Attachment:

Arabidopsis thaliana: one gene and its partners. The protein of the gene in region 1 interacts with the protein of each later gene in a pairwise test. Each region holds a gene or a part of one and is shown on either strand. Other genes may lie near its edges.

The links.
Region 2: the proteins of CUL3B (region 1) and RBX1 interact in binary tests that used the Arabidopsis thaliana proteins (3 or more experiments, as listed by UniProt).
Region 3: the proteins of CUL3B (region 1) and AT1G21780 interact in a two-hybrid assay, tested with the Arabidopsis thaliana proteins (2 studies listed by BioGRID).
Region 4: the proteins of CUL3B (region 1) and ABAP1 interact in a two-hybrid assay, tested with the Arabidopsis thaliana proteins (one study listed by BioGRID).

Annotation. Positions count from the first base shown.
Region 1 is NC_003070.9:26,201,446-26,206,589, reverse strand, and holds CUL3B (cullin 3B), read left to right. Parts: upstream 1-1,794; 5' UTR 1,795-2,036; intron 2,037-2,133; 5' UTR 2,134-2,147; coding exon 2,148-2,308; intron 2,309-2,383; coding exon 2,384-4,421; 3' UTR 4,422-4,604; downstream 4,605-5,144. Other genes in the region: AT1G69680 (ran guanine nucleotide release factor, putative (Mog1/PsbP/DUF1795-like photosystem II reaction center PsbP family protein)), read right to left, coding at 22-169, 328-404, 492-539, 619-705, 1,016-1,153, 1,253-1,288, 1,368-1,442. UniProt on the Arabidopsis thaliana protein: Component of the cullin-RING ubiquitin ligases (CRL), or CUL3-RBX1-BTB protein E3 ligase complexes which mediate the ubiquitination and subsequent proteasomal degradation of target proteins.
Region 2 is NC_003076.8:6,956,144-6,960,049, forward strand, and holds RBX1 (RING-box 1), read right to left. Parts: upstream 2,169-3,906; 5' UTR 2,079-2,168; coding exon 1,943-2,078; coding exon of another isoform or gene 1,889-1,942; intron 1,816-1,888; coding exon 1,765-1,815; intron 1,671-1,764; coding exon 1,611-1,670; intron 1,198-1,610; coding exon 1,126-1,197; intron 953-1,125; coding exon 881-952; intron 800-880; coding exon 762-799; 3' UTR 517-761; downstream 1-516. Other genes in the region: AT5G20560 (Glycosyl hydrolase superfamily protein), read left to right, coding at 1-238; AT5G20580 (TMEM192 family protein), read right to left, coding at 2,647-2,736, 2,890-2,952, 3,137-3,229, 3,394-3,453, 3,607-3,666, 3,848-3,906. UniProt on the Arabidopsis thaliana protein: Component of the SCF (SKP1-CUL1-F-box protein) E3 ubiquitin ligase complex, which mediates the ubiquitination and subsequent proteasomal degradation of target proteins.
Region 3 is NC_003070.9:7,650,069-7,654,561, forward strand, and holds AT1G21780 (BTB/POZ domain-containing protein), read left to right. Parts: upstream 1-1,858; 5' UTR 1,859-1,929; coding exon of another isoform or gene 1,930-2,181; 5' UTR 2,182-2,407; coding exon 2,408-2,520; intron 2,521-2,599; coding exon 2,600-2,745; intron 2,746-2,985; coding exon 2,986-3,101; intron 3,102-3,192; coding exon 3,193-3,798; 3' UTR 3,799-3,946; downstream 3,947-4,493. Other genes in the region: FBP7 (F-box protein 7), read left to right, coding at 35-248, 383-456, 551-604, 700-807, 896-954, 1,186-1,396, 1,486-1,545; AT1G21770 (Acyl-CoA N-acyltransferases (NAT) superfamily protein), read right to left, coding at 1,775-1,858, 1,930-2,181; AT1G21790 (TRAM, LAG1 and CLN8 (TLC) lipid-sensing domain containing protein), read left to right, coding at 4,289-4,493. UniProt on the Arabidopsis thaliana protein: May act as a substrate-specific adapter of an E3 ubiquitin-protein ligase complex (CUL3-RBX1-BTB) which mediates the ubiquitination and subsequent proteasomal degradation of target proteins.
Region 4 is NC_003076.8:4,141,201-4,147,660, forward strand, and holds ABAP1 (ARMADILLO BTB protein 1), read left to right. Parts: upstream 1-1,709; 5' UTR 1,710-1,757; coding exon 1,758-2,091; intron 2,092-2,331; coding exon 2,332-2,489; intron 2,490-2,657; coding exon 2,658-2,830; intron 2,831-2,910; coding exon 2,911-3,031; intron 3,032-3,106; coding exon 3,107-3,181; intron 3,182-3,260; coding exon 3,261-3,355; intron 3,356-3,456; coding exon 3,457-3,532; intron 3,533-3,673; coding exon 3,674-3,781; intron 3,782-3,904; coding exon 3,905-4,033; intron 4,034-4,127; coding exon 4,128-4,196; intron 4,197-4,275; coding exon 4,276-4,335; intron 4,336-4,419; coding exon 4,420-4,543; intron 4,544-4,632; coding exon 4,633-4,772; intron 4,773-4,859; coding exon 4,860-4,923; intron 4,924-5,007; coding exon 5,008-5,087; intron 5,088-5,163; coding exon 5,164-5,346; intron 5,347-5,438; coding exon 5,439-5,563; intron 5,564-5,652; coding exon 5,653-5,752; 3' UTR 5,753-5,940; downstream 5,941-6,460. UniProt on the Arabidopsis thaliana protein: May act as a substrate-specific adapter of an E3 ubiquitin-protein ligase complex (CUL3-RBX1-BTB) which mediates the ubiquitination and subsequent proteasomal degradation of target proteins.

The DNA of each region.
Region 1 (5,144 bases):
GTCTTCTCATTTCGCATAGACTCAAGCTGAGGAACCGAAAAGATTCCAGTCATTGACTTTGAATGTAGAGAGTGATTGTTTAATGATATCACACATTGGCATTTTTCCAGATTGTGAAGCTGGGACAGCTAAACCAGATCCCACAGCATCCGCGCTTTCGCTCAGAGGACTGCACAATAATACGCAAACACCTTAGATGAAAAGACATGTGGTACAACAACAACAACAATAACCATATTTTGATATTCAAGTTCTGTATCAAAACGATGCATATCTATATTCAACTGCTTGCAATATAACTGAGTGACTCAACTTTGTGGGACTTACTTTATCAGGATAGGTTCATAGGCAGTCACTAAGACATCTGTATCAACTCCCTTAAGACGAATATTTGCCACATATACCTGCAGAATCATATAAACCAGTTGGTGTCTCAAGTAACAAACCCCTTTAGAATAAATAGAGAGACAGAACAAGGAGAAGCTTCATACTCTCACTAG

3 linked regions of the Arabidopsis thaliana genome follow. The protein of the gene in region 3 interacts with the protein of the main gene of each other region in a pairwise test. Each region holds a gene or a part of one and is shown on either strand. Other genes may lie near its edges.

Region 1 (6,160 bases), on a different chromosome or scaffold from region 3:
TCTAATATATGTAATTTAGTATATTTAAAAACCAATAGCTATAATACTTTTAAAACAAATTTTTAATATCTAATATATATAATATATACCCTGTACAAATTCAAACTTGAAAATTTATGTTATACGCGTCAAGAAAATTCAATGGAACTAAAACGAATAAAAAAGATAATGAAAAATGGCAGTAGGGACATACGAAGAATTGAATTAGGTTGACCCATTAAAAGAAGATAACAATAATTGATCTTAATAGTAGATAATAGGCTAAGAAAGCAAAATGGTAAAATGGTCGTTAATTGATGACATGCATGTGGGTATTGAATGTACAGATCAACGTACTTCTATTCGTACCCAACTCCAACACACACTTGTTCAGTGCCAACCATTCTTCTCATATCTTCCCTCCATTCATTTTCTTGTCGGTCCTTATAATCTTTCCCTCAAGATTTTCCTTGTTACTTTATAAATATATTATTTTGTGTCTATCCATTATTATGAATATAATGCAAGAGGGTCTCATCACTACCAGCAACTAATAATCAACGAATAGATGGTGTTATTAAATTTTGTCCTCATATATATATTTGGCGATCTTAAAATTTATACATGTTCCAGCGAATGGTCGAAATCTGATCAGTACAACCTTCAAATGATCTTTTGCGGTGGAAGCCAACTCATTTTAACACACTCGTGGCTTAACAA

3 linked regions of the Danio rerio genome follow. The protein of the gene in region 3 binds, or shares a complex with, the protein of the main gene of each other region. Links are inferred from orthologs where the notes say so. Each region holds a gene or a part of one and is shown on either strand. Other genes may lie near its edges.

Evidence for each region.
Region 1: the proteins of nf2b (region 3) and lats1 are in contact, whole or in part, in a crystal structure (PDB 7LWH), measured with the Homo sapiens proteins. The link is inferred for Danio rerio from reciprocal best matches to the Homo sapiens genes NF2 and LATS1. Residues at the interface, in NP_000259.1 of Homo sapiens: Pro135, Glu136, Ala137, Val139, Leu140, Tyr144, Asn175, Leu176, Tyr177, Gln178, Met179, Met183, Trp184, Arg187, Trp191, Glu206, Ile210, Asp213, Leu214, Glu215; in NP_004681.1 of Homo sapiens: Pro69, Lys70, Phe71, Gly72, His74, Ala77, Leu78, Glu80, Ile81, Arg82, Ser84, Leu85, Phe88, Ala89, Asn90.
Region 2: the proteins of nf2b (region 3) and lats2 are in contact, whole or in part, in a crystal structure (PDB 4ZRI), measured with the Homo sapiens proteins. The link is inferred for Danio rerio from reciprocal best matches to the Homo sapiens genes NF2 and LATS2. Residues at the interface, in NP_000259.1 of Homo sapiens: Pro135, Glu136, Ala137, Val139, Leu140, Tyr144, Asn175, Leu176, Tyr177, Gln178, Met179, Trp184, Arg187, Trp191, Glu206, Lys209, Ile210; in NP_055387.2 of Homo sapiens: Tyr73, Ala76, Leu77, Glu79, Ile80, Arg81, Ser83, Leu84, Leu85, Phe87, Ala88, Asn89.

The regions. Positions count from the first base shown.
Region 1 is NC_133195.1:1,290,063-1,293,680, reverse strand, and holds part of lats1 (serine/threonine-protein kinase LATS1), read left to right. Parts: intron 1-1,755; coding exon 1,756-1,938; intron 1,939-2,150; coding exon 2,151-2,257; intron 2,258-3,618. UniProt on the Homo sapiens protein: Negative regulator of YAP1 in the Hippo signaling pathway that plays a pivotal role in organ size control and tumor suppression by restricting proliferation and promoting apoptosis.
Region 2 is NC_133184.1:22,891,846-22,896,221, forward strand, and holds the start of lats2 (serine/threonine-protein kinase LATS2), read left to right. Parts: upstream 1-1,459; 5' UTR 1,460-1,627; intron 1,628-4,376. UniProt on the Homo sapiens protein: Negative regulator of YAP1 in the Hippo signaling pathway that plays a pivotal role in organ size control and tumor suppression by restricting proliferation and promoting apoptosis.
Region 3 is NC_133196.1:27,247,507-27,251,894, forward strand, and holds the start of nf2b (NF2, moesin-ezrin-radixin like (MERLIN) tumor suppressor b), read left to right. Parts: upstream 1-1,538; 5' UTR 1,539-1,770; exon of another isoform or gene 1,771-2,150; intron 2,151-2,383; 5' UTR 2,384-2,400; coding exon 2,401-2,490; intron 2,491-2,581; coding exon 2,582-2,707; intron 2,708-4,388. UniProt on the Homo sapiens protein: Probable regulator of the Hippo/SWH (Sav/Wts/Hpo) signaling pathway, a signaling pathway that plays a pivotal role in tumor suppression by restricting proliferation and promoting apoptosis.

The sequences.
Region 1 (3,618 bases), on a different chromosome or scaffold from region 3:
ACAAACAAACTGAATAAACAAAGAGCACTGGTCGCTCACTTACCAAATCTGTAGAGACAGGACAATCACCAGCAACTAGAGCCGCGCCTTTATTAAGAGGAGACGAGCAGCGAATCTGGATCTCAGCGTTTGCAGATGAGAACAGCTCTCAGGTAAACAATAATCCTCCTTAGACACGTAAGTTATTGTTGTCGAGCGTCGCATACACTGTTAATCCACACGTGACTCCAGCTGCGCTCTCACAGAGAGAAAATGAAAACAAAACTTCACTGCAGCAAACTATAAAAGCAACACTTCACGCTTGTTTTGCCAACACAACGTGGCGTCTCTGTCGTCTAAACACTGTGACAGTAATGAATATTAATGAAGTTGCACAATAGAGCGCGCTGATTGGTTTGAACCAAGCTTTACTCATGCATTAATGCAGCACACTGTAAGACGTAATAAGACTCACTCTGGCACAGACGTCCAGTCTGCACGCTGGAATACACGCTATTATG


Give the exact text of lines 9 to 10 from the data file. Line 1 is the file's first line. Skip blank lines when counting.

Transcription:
Region 3 is NC_003070.9:7,650,069-7,654,561, forward strand, and holds AT1G21780 (BTB/POZ domain-containing protein), read left to right. Parts: upstream 1-1,858; 5' UTR 1,859-1,929; coding exon of another isoform or gene 1,930-2,181; 5' UTR 2,182-2,407; coding exon 2,408-2,520; intron 2,521-2,599; coding exon 2,600-2,745; intron 2,746-2,985; coding exon 2,986-3,101; intron 3,102-3,192; coding exon 3,193-3,798; 3' UTR 3,799-3,946; downstream 3,947-4,493. Other genes in the region: FBP7 (F-box protein 7), read left to right, coding at 35-248, 383-456, 551-604, 700-807, 896-954, 1,186-1,396, 1,486-1,545; AT1G21770 (Acyl-CoA N-acyltransferases (NAT) superfamily protein), read right to left, coding at 1,775-1,858, 1,930-2,181; AT1G21790 (TRAM, LAG1 and CLN8 (TLC) lipid-sensing domain containing protein), read left to right, coding at 4,289-4,493. UniProt on the Arabidopsis thaliana protein: May act as a substrate-specific adapter of an E3 ubiquitin-protein ligase complex (CUL3-RBX1-BTB) which mediates the ubiquitination and subsequent proteasomal degradation of target proteins.
Region 4 is NC_003076.8:4,141,201-4,147,660, forward strand, and holds ABAP1 (ARMADILLO BTB protein 1), read left to right. Parts: upstream 1-1,709; 5' UTR 1,710-1,757; coding exon 1,758-2,091; intron 2,092-2,331; coding exon 2,332-2,489; intron 2,490-2,657; coding exon 2,658-2,830; intron 2,831-2,910; coding exon 2,911-3,031; intron 3,032-3,106; coding exon 3,107-3,181; intron 3,182-3,260; coding exon 3,261-3,355; intron 3,356-3,456; coding exon 3,457-3,532; intron 3,533-3,673; coding exon 3,674-3,781; intron 3,782-3,904; coding exon 3,905-4,033; intron 4,034-4,127; coding exon 4,128-4,196; intron 4,197-4,275; coding exon 4,276-4,335; intron 4,336-4,419; coding exon 4,420-4,543; intron 4,544-4,632; coding exon 4,633-4,772; intron 4,773-4,859; coding exon 4,860-4,923; intron 4,924-5,007; coding exon 5,008-5,087; intron 5,088-5,163; coding exon 5,164-5,346; intron 5,347-5,438; coding exon 5,439-5,563; intron 5,564-5,652; coding exon 5,653-5,752; 3' UTR 5,753-5,940; downstream 5,941-6,460. UniProt on the Arabidopsis thaliana protein: May act as a substrate-specific adapter of an E3 ubiquitin-protein ligase complex (CUL3-RBX1-BTB) which mediates the ubiquitination and subsequent proteasomal degradation of target proteins.